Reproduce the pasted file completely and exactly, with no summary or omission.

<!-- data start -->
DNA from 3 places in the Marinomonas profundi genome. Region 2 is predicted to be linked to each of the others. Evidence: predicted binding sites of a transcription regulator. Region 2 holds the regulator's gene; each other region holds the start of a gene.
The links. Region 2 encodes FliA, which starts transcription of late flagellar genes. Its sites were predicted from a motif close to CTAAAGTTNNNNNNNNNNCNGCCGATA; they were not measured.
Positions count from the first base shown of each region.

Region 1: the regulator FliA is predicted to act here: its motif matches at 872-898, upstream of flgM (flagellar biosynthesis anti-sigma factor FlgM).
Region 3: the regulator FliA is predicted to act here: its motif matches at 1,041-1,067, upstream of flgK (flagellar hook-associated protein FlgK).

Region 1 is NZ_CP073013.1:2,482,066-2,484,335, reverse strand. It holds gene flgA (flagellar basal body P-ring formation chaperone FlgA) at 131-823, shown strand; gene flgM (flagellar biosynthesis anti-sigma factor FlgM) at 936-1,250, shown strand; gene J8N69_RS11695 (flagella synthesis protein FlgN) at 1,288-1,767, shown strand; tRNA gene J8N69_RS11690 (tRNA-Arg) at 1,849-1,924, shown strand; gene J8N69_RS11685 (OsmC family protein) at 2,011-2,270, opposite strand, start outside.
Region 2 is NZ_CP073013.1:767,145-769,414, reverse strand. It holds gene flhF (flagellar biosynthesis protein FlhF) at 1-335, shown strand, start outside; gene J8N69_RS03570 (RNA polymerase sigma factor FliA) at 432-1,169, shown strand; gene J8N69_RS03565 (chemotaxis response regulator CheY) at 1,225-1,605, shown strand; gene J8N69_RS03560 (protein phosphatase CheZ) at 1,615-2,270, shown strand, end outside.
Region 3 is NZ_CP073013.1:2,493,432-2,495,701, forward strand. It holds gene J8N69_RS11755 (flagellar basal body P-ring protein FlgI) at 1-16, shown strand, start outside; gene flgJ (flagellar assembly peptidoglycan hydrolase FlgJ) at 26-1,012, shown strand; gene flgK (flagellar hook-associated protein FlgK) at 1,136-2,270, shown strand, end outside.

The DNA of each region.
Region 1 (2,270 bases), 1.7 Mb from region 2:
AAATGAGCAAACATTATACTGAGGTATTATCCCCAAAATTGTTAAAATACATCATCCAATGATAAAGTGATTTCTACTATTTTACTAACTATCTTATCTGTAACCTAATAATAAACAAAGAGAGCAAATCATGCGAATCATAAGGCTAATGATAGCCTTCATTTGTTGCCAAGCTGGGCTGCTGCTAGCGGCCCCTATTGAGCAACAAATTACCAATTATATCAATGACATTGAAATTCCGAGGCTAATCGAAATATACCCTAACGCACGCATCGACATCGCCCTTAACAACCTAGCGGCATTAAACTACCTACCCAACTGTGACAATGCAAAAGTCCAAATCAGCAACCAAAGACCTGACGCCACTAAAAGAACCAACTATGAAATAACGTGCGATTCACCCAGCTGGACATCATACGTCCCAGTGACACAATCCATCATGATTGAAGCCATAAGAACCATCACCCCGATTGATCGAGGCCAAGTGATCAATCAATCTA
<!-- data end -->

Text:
DNA from 3 places in the Marinomonas profundi genome. Region 2 is predicted to be linked to each of the others. Evidence: predicted binding sites of a transcription regulator. Region 2 holds the regulator's gene; each other region holds the start of a gene.
The links. Region 2 encodes FliA, which starts transcription of late flagellar genes. Its sites were predicted from a motif close to CTAAAGTTNNNNNNNNNNCNGCCGATA; they were not measured.
Positions count from the first base shown of each region.

Region 1: the regulator FliA is predicted to act here: its motif matches at 872-898, upstream of flgM (flagellar biosynthesis anti-sigma factor FlgM).
Region 3: the regulator FliA is predicted to act here: its motif matches at 1,041-1,067, upstream of flgK (flagellar hook-associated protein FlgK).

Region 1 is NZ_CP073013.1:2,482,066-2,484,335, reverse strand. It holds gene flgA (flagellar basal body P-ring formation chaperone FlgA) at 131-823, shown strand; gene flgM (flagellar biosynthesis anti-sigma factor FlgM) at 936-1,250, shown strand; gene J8N69_RS11695 (flagella synthesis protein FlgN) at 1,288-1,767, shown strand; tRNA gene J8N69_RS11690 (tRNA-Arg) at 1,849-1,924, shown strand; gene J8N69_RS11685 (OsmC family protein) at 2,011-2,270, opposite strand, start outside.
Region 2 is NZ_CP073013.1:767,145-769,414, reverse strand. It holds gene flhF (flagellar biosynthesis protein FlhF) at 1-335, shown strand, start outside; gene J8N69_RS03570 (RNA polymerase sigma factor FliA) at 432-1,169, shown strand; gene J8N69_RS03565 (chemotaxis response regulator CheY) at 1,225-1,605, shown strand; gene J8N69_RS03560 (protein phosphatase CheZ) at 1,615-2,270, shown strand, end outside.
Region 3 is NZ_CP073013.1:2,493,432-2,495,701, forward strand. It holds gene J8N69_RS11755 (flagellar basal body P-ring protein FlgI) at 1-16, shown strand, start outside; gene flgJ (flagellar assembly peptidoglycan hydrolase FlgJ) at 26-1,012, shown strand; gene flgK (flagellar hook-associated protein FlgK) at 1,136-2,270, shown strand, end outside.

The DNA of each region.
Region 1 (2,270 bases), 1.7 Mb from region 2:
AAATGAGCAAACATTATACTGAGGTATTATCCCCAAAATTGTTAAAATACATCATCCAATGATAAAGTGATTTCTACTATTTTACTAACTATCTTATCTGTAACCTAATAATAAACAAAGAGAGCAAATCATGCGAATCATAAGGCTAATGATAGCCTTCATTTGTTGCCAAGCTGGGCTGCTGCTAGCGGCCCCTATTGAGCAACAAATTACCAATTATATCAATGACATTGAAATTCCGAGGCTAATCGAAATATACCCTAACGCACGCATCGACATCGCCCTTAACAACCTAGCGGCATTAAACTACCTACCCAACTGTGACAATGCAAAAGTCCAAATCAGCAACCAAAGACCTGACGCCACTAAAAGAACCAACTATGAAATAACGTGCGATTCACCCAGCTGGACATCATACGTCCCAGTGACACAATCCATCATGATTGAAGCCATAAGAACCATCACCCCGATTGATCGAGGCCAAGTGATCAATCAATCTA